Researchers check for signs of stress in rodeo animals

Researchers recently watched rodeo animals for signs of stress before, during and after performances.  |  File photo

LEDUC, Alta. — Events like the Calgary Stampede are often criticized for the treatment of rodeo animals, so to help quell the complaints Stampede officials have invited University of Calgary researchers to see what goes on behind the chutes.

The focus is on the 10-day rodeo but the use of animals for display, performance and competition happens year round on the grounds, said Ed Pajor, animal welfare researcher at the university.

“If we are going to use animals for any purpose whether it is companionship or these events, we have an obligation to make sure that we take good care of them and make sure they are treated well,” he said at the Alberta Farm Animal Care annual meeting held in Leduc March 22.

The Stampede approached Pajor and a team of graduate students to monitor activities and help develop a welfare program for the livestock appearing there.

The research team has assessed animal treatment when loading, care in holding pens and during performances. It is the first time this kind of research has been conducted anywhere.

Pajor is also part of a four member animal care advisory panel that meets regularly with Stampede executives.

In recent years, the Stampede has developed a code of practice and rules for each event and 10 veterinarians are on site throughout the 10 days to evaluate animals for soundness.

A signed code of conduct is part of stock contractors’ contracts, and Professional Animal Auditor Certification Organization auditors are also present to provide a third party opinion of the events and facilities.

In his research, Pajor wanted to know if performance animals liked the activities. He also observed their behaviour before and after events.

“Owners tell me their animals like to perform. I don’t know whether that is true or not but they tell me it is,” he said. “That is a question I really want to understand. However, it is very difficult to actually understand if animals like to do something or are motivated to do it.

“It is tricky from a scientific situation in an uncontrollable situation like a live rodeo.”

Certain behaviours in bucking bulls and horses can be observed. For example, rolling eyes, tail flicking, defecation and kicking indicate stress but the researchers did not see that.

Infrared thermography was also used to measure increased eye temperature, which occurs when an animal is upset. They noticed novice animals showed higher eye temperatures or stress than experienced horses.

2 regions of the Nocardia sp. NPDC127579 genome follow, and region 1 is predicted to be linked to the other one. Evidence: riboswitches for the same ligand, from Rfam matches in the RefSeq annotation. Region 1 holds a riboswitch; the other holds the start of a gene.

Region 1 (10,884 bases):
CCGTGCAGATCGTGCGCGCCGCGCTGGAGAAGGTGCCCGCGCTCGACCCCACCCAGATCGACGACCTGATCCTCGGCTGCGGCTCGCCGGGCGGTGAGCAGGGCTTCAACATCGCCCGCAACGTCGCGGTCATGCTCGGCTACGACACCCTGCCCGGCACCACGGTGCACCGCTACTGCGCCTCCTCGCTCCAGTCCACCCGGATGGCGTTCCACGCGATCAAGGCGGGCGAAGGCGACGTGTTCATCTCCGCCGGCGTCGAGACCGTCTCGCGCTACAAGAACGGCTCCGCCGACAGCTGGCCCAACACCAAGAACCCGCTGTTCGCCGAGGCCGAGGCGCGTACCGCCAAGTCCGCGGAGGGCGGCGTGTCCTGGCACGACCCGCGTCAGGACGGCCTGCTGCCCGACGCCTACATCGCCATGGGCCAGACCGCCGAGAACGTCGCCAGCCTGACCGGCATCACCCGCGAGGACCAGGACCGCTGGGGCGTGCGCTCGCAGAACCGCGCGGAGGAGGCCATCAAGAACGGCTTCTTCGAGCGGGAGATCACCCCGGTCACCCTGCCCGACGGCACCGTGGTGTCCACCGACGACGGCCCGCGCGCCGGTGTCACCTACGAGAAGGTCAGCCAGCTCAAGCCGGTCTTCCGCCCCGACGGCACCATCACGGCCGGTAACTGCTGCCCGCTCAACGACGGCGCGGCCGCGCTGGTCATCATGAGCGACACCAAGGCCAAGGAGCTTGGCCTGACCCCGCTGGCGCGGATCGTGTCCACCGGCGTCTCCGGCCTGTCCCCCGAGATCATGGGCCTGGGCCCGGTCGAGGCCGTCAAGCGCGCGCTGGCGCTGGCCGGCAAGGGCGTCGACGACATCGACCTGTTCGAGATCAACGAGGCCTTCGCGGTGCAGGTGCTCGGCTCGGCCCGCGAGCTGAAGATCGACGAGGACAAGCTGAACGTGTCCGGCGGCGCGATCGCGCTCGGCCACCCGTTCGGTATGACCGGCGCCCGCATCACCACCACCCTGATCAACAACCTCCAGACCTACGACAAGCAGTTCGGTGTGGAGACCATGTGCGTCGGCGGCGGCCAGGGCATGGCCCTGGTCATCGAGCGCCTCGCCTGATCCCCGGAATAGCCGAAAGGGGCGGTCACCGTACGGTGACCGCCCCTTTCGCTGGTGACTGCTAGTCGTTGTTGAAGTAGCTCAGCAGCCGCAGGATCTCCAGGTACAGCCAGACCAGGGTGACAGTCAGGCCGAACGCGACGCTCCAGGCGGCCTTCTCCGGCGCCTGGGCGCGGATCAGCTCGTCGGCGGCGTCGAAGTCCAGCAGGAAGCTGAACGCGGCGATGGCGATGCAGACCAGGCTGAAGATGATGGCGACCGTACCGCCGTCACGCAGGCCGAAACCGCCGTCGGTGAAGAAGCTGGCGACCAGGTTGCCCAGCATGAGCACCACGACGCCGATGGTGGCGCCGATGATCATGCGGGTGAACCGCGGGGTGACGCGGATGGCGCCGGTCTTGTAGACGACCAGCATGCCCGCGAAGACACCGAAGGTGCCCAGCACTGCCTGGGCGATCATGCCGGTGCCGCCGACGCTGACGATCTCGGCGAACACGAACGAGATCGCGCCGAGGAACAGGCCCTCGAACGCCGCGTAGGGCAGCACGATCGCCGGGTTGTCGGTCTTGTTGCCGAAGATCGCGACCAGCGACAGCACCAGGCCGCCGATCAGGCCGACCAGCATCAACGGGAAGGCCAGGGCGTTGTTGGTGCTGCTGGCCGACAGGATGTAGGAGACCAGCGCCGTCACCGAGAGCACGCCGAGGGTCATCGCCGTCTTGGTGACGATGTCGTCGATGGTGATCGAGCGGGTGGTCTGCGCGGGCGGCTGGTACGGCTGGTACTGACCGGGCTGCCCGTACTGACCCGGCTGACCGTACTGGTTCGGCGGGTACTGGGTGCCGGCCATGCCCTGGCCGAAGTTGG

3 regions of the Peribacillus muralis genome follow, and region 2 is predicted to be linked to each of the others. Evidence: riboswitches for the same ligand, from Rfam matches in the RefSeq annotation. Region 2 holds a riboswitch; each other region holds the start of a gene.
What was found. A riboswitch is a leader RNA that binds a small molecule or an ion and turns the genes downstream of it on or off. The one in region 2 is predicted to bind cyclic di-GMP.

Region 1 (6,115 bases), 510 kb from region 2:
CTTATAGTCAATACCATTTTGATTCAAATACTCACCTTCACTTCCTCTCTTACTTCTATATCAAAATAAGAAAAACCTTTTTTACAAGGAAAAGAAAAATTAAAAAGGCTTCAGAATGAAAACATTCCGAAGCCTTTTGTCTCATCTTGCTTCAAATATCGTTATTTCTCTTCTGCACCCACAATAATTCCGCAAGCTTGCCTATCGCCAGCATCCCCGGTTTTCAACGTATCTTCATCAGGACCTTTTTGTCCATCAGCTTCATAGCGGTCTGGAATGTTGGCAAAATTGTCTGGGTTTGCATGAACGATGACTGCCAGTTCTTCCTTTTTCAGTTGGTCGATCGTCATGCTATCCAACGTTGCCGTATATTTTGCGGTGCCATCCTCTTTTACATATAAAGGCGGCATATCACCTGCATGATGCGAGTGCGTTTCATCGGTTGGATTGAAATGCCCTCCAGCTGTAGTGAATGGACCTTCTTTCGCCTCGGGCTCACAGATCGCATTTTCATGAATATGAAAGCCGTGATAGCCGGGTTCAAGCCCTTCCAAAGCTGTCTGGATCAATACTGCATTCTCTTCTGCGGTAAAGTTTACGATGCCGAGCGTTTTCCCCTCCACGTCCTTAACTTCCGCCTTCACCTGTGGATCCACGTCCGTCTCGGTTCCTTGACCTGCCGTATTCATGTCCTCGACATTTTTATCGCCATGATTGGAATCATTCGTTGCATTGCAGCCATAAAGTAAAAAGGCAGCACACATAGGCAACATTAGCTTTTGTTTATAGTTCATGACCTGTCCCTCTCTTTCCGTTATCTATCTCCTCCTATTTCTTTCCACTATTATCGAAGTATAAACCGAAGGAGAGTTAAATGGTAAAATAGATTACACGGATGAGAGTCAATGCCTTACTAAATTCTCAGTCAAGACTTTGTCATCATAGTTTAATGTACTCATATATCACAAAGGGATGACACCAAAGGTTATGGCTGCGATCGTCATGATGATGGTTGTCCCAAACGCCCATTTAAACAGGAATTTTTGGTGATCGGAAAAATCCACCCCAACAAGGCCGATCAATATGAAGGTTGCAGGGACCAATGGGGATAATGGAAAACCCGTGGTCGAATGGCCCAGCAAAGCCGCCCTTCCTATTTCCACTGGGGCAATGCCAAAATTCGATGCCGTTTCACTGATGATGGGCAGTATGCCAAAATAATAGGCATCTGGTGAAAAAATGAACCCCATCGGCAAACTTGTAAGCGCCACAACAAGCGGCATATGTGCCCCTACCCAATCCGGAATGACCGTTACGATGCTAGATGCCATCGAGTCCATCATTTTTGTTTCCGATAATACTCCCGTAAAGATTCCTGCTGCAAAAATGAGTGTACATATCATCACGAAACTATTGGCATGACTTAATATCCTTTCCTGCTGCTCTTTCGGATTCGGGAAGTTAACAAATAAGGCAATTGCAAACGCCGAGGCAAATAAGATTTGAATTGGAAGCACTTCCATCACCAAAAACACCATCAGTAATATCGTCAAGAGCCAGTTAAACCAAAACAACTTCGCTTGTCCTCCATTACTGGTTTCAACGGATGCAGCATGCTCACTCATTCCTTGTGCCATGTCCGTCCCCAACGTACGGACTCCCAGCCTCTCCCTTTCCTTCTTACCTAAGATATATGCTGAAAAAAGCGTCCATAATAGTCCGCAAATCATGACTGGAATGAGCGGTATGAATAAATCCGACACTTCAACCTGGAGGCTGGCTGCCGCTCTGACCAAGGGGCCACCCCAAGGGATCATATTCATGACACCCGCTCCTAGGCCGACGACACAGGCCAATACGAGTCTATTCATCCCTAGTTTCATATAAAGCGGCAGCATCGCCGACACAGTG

“I thought I was going to see them very agitated prior to the performance. That is not what I saw. We saw animals that were pretty calm,” he said.

They also observed handlers’ behaviour during loading or unloading. Nothing adverse was witnessed. Animals seemed to be calm, cool, collected.

However, Pajor questioned whether the animals were exhibiting learned helplessness, in which they give up because they are habituated to the treatment and do not respond because they have no choice.

“What we are not seeing is a whole bunch of crazy animals in the chutes before the event,” he said.

The Stampede rodeo stock tended to be shy around people because they spend most of their time on pasture at the Stampede ranch in Hanna.

“We felt that was having more of an impact because when there weren’t people around they were fine. When people came around they started to get a little more agitated.”

Other work is ongoing with chuck wagon horses that receive thorough fitness examinations before a race. This includes a heart exam.

A blood sample may contain a biomarker that shows muscle damage to the heart and that horse is not allowed to race.

The Stampede has made changes to event rules to protect animals regardless of the cost or inconvenience, said Christina Barnes, who works for the Stampede communications team.

“Everyone is watching and that means you have to do the right thing and you have to be seen to be doing it,” she said.

About 7,500 animals are on the park during the fair when more than a million people visit. This may be the only interaction they ever have with farm animals, she said.

Structural changes have been made to equipment, event rules were changed and codes of conduct must be signed.

New steel panels were installed at the chutes to prevent animals’ feet from getting caught.

Barrel racing and tie-down roping rules were also changed for the benefit of the animals. Other rodeos are starting to make similar changes based on what the Stampede has done she said.

“We have zero tolerance for any preventable injury,” she said.

In the past, nothing was checked so benchmarks are being created now to see if improvements for animals and equipment are real.

The stampede has created a YouTube video about rodeo myths and facts that can be seen at

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